Located in the hills that surround Milan, Cremona was one of the largest DP camps in northern Italy and housed between 1,000 and 1,200 refugees in 1945-47. The camp population was predominantly Jewish and was continuously in flux due to its proximity to the Austrian border, where Jews hoped to cross into Italy and arrange emigration. Founded by the UNRRA in the quarters of a requisitioned schoolhouse, Cremona DP camp suffered a severe clothing and food shortage in the summer of 1946, partially due to the difficulty of providing for a transient population. The shortage led to a decline in the population from nearly 1,100 in June 1946, to 950 in November 1946. The Joint responded by organizing the shechita (ritual slaughter) of kosher beef in Cremona. The camp also hosted the first children’s dormitory in the Italian UNRRA camps. The Joint hailed Cremona's workshops as the "best organized in the whole of Italy" in November 1946, praising the camp's success in producing small radios that the Joint distributed in other Italian camps. Cremona housed 1,142 people on March 31, 1947, several months before the population was shifted to southern Italy.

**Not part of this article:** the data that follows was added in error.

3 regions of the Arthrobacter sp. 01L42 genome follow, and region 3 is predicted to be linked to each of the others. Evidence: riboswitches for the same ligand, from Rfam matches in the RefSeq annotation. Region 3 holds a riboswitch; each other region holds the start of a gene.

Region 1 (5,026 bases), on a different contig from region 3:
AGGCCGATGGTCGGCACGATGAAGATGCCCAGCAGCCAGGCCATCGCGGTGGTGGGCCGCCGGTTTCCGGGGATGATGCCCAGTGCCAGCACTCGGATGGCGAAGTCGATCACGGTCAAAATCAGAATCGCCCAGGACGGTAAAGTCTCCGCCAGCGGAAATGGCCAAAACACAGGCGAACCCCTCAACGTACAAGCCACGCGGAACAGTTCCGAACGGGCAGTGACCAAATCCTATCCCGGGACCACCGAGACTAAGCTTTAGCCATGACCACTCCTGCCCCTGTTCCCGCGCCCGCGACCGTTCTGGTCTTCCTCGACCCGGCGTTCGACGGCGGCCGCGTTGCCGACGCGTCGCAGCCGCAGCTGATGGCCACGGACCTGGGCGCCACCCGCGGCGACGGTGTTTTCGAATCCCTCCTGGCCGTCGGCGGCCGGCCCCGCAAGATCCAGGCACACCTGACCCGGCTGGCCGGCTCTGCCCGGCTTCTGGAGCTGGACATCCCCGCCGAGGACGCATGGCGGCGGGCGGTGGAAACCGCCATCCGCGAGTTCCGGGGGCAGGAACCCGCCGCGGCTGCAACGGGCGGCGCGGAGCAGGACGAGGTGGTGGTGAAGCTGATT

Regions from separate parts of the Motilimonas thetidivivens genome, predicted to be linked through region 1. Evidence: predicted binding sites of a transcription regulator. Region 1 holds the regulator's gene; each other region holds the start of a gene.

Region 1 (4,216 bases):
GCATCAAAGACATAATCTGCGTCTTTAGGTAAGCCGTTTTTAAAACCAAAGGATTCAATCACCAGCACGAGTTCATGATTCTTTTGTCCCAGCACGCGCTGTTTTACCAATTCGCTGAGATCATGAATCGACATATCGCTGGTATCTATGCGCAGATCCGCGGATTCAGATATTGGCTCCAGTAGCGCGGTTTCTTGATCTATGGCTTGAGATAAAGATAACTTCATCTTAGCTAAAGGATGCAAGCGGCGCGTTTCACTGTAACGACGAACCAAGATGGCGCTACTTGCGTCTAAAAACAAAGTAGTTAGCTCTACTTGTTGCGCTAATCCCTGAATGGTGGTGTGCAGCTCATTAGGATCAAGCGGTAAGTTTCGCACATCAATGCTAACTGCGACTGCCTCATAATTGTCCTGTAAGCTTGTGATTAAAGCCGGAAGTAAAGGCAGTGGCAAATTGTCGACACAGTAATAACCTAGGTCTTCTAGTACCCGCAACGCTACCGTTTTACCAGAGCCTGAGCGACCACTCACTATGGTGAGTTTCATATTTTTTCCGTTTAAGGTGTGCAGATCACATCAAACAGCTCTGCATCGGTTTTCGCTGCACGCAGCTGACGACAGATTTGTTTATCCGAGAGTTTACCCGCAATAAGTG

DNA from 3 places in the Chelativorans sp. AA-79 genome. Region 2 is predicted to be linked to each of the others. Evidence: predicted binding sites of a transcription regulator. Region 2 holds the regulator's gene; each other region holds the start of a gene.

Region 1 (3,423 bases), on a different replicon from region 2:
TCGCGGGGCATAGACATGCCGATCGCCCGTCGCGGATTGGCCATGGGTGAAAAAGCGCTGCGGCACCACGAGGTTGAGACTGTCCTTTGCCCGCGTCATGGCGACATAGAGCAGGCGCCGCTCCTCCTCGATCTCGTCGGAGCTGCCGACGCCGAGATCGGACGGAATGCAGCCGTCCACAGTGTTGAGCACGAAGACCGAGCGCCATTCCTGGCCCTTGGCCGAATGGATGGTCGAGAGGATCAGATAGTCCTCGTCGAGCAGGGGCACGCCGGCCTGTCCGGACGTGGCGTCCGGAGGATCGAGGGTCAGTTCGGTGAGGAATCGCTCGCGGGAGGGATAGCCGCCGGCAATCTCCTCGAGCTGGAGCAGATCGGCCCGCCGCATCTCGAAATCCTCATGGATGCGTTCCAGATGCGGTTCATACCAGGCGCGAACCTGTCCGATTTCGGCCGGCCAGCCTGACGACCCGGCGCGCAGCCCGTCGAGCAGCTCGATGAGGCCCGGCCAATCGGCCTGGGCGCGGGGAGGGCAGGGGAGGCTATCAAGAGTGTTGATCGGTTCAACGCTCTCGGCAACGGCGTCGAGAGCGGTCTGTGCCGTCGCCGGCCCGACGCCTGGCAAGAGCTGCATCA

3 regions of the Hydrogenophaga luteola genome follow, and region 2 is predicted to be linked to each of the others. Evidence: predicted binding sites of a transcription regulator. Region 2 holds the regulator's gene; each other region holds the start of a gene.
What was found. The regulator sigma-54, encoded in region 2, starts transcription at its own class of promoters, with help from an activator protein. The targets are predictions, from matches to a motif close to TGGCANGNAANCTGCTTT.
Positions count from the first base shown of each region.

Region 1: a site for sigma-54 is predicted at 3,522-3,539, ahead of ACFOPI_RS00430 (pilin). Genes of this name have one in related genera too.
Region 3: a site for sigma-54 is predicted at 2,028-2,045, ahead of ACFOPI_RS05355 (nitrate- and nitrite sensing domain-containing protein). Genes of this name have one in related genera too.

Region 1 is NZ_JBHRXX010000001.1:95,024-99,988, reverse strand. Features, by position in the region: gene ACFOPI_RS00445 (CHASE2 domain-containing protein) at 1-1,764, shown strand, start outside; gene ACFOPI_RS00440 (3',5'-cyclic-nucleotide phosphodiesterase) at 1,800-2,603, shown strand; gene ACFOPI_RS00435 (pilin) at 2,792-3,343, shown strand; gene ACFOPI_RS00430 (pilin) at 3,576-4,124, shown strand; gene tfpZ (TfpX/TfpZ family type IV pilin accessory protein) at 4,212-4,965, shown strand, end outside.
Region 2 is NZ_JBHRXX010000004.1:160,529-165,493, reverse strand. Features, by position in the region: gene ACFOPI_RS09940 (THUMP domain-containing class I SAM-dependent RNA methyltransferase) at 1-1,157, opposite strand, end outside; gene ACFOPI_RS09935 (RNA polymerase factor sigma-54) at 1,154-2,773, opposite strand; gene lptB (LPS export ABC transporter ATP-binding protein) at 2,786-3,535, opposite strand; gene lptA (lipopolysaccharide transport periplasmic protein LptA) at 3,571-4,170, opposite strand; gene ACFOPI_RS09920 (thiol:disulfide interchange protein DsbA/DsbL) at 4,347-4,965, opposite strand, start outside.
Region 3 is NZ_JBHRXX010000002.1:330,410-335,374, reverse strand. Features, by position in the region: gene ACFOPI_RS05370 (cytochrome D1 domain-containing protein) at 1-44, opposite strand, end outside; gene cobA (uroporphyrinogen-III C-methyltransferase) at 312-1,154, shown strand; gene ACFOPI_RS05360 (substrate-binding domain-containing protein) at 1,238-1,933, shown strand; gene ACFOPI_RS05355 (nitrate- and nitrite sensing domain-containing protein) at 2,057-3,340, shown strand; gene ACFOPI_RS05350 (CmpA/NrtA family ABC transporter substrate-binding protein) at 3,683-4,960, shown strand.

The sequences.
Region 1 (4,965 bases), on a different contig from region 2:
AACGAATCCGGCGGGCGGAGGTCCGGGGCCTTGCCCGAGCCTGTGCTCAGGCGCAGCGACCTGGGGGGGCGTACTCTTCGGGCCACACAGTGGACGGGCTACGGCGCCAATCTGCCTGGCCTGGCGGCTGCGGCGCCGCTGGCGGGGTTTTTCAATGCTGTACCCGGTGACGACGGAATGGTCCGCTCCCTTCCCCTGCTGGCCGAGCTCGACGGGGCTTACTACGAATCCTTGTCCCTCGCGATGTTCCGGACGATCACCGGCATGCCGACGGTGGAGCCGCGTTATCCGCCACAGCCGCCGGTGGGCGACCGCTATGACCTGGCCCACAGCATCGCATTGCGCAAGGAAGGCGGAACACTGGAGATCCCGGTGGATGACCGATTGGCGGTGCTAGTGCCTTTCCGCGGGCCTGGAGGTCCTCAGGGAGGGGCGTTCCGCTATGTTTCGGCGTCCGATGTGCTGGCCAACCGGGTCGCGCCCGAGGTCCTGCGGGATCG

Young DPs look through the window of the offices at the displaced persons camp in Cremona, Italy.
Children in a classroom at the displaced persons camp in Cremona, Italy.
DPs stand in line for food at a displaced persons camp in Cremona, Italy.